A panic attack, as the phrases sounds, is a period of alarm or intense anxiety suddenly aroused in a person. Physiological symptoms may include quick and shallow breathing, rapid heart beat (and spike in blood pressure), chest pain, perspiration, tingling sensations (for example, in the fingers), dizziness, and shaking. Often triggers to an onset are unclear, seem improbable, or are comprised of a combination of causes.
Ideally, the way panic attacks are addressed varies depending on the direct or indirect cause or causes. Examples of biological causes may include reaction to pharmaceutical medication or chemical imbalances in the brain associated with certain diseases or disorders. Among the latter are schizophrenia and post traumatic stress disorder.
One of the body’s defense mechanisms is the instantaneous “fight-or-flight” reaction. When a person is faced with a real and imminent danger, such a high alert response can be helpful. An increased heart rate, and heavier breathing are conditions useful when the body is sprinting to avoid an oncoming buffalo. Some believe that in the absence of such obvious tangible causes, panic attacks might at times be the brain’s misapplication of fight-or-flight.
One possible source of that misapplication might be withdrawal from alcohol or some pharmaceutical medications or illegal drugs. Or a reaction to a drug when taken the first time.
Another source might even be genetic. At least a tendency can be found in twins or within families to a statistically significant degree. Or there can be an observed hereditary tendency that has a statistically significant association with panic disorder. Of course, if a family lives in the same or similar areas, environmental factors may come into play.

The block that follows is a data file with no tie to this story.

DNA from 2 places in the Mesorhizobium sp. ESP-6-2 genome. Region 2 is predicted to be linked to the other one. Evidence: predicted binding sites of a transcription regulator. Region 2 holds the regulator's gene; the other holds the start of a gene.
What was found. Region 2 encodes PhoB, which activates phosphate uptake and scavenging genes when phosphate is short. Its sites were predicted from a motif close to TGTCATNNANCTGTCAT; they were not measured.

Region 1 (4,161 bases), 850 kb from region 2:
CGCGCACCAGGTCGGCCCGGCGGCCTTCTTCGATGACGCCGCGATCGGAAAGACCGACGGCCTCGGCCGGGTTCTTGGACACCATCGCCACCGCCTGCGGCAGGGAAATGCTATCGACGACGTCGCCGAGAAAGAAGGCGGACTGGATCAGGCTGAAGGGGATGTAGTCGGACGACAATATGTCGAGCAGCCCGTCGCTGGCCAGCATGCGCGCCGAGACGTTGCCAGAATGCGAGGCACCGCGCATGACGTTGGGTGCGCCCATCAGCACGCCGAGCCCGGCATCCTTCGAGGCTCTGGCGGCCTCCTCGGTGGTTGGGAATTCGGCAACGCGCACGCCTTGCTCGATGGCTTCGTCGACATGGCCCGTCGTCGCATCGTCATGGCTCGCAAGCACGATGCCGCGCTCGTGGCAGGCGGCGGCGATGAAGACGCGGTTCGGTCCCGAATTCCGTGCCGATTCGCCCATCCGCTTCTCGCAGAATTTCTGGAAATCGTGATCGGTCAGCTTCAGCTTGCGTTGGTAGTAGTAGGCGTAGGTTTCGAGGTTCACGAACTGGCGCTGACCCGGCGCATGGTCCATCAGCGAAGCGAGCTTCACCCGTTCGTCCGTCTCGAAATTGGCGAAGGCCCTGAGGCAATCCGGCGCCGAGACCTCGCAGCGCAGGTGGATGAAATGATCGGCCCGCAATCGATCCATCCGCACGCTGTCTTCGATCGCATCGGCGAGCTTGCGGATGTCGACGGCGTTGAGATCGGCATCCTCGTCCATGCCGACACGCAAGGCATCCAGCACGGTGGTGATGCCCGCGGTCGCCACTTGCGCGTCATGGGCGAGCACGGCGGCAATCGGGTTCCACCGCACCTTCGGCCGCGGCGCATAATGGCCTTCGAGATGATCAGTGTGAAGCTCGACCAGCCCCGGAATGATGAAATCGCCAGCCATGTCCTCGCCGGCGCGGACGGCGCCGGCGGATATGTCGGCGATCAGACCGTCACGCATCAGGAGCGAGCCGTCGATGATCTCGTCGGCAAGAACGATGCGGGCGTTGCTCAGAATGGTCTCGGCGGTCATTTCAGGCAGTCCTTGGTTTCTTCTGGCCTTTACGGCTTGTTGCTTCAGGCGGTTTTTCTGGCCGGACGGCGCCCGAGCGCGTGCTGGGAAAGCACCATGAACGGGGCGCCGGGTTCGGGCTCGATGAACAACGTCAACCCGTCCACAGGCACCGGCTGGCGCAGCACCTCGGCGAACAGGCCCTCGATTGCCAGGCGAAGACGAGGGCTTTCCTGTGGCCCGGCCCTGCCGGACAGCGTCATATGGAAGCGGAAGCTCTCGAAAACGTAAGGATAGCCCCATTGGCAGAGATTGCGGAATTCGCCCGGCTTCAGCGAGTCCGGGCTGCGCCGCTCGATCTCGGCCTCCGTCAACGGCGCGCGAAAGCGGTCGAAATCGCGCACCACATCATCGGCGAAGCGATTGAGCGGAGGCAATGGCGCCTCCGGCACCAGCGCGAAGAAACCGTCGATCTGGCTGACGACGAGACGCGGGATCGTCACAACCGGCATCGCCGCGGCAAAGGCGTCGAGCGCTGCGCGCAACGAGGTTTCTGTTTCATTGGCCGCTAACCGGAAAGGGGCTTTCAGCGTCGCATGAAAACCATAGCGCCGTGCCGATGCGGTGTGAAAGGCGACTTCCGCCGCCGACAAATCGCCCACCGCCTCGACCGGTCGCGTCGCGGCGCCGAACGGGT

Environmental factors include stressful situations that affect human emotions.
What if, for example, your parent or other loved one died at a time when you were feeling particularly vulnerable? Or a series of unfortunate events hit you in waves? In some cases, people seem to develop a tendency to panic attacks following such stresses, or the situation in which a traumatic event occurred can trigger a panic attack even though a similar traumatic even is unlikely to happen.
A person who lived through a car accident at a certain intersection in which a spouse died may suffer a panic attack when nearing the same traffic intersection. Or the accident could make the person more vulnerable in any stressful situation.
Or if a person has a serious heart condition, for example, some physical stress or medication that raises heartbeat may cause a panic attack. As a person interprets the biological signs in his or her body, a panic attack can come on even if the self-diagnosis is incorrect. I may think I am starting to have a panic attack just because I am hyper ventilating … or whatever. Indeed, the very fear of another panic attack, whatever the original cause or causes, may trigger a panic attack. Biological and environmental factors are often closely linked.
Multiple causes may make treatment of panic attacks challenging. Often, the causes are not well understood. Avoiding threatening situations and prescribing mood-altering drugs may help, but seeking treatment through a variety of therapies or modalities in many cases may prove the most effective.
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